Snakes need somewhere to hide in their enclosure. This can be an upturned cardboard box, a pot, log or rock. Some species like to climb on branches or other objects.
Snakes need UV lighting, both UVA and UVB. UV lighting is needed for vitamin D3, which helps with calcium absorption. Snakes that don't get enough vitamin D3 will get sick.
You can buy UV lights in pet shops. They will increase appetite, activity levels and natural behaviours in snakes.
Food and water
An important part of feeding snakes is temperature. If the animal is not warm enough, it will not feed. If the temperature drops after the snake eats, it may disrupt digestion.
Reptiles may also stop feeding if they feel insecure, so you need to provide cover or a place to hide.
Snakes can go for long periods without food. Many snakes will not feed for weeks after capture. If you keep trying to get an injured snake to eat, you will add to its stress and may slow its recovery.
Many snakes won't eat in the cooler months. This means that most snakes in good condition probably don’t need to be fed regularly in the short term.
For a snake that is feeding, use the following regime:
- hatchling – feed once a week
- juvenile – feed once a fortnight
- adult – feed once a month.
What to feed snakes
In the wild, snakes feed on whole animals. In rehabilitation, you can feed snakes commercially available mammals and birds.
One issue is diet specialisation, where the snake prefers certain prey. For example, slaty grey snakes prefer to eat frogs and other reptiles.
Wild snakes may initially refuse foods they do not know. They will need to be tricked into accepting food. Scent manipulation can be successful - where a food is made to smell like a common prey for that species.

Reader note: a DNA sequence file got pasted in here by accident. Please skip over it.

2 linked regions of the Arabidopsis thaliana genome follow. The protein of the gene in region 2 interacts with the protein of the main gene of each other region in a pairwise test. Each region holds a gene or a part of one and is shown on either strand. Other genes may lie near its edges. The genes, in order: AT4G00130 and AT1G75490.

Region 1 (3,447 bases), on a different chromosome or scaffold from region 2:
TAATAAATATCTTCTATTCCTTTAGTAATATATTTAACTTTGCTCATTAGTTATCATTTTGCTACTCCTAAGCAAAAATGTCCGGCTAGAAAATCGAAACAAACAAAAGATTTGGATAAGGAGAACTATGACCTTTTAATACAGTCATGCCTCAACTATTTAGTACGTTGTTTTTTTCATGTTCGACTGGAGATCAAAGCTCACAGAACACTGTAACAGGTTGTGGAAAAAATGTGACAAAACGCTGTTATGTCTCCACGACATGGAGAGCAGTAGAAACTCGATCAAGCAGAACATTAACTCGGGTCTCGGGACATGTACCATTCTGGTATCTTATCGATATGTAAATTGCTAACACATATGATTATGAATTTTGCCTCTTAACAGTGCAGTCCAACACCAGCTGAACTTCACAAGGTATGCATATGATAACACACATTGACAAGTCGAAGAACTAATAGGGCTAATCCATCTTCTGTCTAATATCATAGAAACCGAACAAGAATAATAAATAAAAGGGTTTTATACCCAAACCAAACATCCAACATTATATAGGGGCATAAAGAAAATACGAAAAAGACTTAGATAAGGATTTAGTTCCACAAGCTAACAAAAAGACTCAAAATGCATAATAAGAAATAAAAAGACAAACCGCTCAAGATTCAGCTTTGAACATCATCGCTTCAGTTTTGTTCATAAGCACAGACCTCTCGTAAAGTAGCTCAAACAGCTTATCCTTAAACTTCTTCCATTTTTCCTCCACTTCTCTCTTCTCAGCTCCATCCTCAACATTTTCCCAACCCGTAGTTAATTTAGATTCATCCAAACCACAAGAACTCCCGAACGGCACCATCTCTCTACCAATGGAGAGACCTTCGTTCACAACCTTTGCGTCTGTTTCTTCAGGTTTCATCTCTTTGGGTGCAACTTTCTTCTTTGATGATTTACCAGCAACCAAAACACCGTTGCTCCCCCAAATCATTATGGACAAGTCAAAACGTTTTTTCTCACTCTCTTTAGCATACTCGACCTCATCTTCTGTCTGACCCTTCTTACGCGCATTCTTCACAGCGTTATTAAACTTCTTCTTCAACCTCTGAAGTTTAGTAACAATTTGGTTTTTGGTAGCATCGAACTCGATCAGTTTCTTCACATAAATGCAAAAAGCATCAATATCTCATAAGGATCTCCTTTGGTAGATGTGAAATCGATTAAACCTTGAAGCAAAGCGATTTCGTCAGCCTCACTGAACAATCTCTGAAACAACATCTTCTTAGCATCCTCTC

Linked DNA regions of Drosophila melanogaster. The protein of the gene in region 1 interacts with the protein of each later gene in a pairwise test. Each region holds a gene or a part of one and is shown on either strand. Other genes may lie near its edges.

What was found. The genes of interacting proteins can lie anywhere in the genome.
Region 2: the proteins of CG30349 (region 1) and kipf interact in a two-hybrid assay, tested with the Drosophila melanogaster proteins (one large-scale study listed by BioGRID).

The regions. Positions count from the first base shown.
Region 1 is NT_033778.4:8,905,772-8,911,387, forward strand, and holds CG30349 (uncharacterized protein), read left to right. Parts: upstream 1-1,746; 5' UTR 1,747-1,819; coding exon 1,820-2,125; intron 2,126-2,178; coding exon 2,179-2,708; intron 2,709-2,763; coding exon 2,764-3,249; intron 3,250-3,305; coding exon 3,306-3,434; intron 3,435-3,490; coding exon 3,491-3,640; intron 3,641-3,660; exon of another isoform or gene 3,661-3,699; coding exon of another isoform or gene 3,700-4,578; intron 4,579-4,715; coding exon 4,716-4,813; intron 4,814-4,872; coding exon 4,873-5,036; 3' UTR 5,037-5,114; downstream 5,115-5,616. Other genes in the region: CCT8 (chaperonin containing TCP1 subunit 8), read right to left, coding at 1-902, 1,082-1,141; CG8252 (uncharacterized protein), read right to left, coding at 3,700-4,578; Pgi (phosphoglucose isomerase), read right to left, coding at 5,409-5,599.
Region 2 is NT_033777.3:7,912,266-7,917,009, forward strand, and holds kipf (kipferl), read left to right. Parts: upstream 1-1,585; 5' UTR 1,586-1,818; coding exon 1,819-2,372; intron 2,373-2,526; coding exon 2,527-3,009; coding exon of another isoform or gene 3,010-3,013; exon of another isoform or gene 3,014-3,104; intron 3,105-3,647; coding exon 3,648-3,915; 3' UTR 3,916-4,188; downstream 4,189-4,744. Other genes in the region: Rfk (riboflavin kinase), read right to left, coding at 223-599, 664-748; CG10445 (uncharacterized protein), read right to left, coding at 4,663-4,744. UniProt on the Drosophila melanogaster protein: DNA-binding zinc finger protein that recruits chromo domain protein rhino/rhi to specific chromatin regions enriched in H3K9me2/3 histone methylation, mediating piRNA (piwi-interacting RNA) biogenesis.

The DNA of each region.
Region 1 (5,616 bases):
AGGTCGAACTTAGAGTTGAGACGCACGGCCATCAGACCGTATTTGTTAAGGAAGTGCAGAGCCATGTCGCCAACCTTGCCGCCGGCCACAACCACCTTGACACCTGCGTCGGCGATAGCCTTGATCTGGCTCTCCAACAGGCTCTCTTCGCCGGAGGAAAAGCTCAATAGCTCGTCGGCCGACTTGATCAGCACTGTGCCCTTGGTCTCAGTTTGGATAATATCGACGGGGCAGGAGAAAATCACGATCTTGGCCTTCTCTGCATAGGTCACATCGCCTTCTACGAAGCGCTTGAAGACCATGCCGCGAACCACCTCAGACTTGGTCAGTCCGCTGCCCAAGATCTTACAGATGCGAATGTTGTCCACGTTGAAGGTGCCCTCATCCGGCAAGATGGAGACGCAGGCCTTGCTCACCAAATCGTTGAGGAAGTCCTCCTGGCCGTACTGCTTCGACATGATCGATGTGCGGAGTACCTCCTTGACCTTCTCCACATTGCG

Indigenous snake species are protected in Australia and should not be used as food.
Snakes need fresh water daily. Water containers should be heavy and wide-based so they can't be tipped over. Snakes like to bathe, so the container should be large enough for this, if injuries allow it.
Place the water bowl away from e heat source as this can raise humidity levels in the enclosure. You should be especially aware of this when caring for a snake from a dry climate.
For snakes from a humid environment, an occasional light spray of water will create enough humidity. Make sure the environment isn't too damp as this can cause disease.
Capture and handling
Handling snakes should be done quickly, safely and gently.
All snakes can bite and must be treated with caution.
When handling a snake, support the body as evenly as possible. Never make sudden movements, particularly near the head.
A snake may be held behind the head. Only do this while an experienced carer is supervising. A snake’s jaws can twist sideways or pull backwards to bite.
Handling venomous snakes should only be done by experienced carers.
To transport snakes, you can use either of the following methods:
- a strong calico bag tied securely and placed inside a ventilated box
- or for larger snakes, a lockable plastic bin with ventilation.
Snakes need to be kept at room temperature and out of direct sunlight when you transport them.
For more information contact Wildlife Operations in your region.
Last updated: 27 June 2017